Shooting Through a Fence

In the last lesson, I talked about shooting at the zoo under difficult circumstances and how to break the problem down into manageable pieces. One of the problems that TJ faced was that there was a fence between him and the subject. I promised to take a few sample shots through a fence and show what effects different apertures had on the image.

The following images were all shot with a Canon Digital Rebel XT and the Canon 50mm f/1.8 lens, also known as the nifty fifty. I chose it because I wanted to be able to open up the aperture in order to blur the fence as much as possible. Here are three sets of images that show how the fence looks from different distances at different apertures. I apologize for not finding more interesting subjects, but these were taken during a quick stop at the Port of Oakland when I was late for work.

In the first set, the camera is just a couple of inches from the fence. The camera was in aperture priority mode, and the four shots were taken at f/2, f/4, f/8, and f/16. As you can see, at f/2, the fence blurs so much that it’s essentially invisible. At f/4, you can start to see the fence blurring parts of the image. At f/8 the fence is quite visible, and at f/16 it’s almost sharp.

Close f/2 Close f/4
Close f/8 Close f/16

This time, I’m standing about an arms length away from the fence.  At f/2, the fence is just a blurry grid.  At f/4 it starts to look like a fence, at f/8 it’s clearly a fence, and at f/16 it’s fairly sharp.

Medium f/2 Medium f/4
Medium f/8 Medium f/16

In the final set I’m standing about five feet away from the fence, and also at a slight angle.  At f/2 the fence is a blurry mess, at f/4 it starts to sharpen up, and at f/8 and f/16 it’s sharp enough to work as part of the image rather than being a flaw.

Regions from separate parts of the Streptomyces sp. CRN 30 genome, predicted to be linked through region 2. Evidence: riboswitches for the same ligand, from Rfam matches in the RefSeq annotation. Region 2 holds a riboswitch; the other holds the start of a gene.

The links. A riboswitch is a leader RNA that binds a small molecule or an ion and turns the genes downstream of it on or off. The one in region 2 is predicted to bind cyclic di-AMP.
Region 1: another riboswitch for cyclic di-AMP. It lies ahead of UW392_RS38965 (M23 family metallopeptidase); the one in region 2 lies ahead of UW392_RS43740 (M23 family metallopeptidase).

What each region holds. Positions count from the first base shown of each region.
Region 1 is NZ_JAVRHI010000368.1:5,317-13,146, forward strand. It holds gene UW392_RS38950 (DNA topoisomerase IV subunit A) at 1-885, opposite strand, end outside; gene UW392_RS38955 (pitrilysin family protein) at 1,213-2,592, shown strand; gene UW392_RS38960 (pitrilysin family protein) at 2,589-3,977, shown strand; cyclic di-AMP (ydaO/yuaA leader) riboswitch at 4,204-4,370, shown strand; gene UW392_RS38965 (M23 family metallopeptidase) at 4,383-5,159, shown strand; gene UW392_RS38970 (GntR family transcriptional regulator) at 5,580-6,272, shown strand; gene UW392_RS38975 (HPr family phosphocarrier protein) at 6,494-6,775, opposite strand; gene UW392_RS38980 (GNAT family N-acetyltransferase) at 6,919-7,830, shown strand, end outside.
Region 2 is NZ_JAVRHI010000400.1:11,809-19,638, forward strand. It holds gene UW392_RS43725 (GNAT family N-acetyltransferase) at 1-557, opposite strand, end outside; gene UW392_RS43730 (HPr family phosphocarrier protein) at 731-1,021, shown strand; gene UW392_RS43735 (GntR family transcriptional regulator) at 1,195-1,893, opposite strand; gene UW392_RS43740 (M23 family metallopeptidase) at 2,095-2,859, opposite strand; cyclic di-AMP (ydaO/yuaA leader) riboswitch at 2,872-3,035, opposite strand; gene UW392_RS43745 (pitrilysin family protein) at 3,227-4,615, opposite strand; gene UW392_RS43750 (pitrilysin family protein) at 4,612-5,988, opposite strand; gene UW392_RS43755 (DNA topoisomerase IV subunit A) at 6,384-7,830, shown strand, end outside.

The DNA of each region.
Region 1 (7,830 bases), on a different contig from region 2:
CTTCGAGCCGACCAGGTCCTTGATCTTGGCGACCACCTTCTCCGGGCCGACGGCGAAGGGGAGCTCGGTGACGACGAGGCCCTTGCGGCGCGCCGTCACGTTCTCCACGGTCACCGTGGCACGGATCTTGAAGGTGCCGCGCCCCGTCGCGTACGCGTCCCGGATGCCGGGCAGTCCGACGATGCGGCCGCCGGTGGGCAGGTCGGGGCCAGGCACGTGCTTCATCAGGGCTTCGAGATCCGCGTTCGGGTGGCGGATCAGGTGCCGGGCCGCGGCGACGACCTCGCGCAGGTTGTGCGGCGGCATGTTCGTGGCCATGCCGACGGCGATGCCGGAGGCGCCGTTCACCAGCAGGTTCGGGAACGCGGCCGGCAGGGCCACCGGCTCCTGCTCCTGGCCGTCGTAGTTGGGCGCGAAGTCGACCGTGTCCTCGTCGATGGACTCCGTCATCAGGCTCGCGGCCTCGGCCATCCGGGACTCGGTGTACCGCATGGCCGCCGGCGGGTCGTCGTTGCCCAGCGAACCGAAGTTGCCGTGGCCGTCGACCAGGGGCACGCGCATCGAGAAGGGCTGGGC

Far f/2 Far f/4
Far f/8 Far f/16

Conclusion: if there’s a fence in your way, figure out what you want to do about it and adjust accordingly.  If you want to make the fence disappear, get as close to it as you can, and open up your aperture as wide as possible.  If you want to use the fence as part of the image, back up a bit and stop down.



Filed under Discussion, Lesson, Question

3 responses to “Shooting Through a Fence

  1. TJ

    In the first set of pictures, when you were just inches away from the fence… the smallest red containers on the left side of the picture, have white markings on them at f/2. But when you get up to f/16, it’s apparent that the fence wire obscures this part of the container. How is the camera seeing those markings at f/2? It appears that the camera has x-ray vision and is seeing right through the wire! LOL

  2. stopshootingauto

    How to explain? Hrmm.

    Imagine that you’re looking at a scene through a drinking straw. If there’s something right in front of the straw that blocks the scene, you’ll only see that blocking object (oh, say, a fence) and not what’s behind it. Take the drinking straw away, and if the obstacle is small you’ll be able to see around it.

    In essence, I think that’s what’s happening with this shot. When the aperture is small, the lens is basically drinking light through a straw. When it’s wide open, it can see around the fence to pick up what’s behind it.

    That’s my best understanding, at least. I don’t have extremely high confidence that I’ve given you the *right* answer this time, but intuitively it sort of makes sense.

  3. This also works nicely for shooting through dirty glass. An unfortunate reflection this morning provided me with a very nice demo pic:

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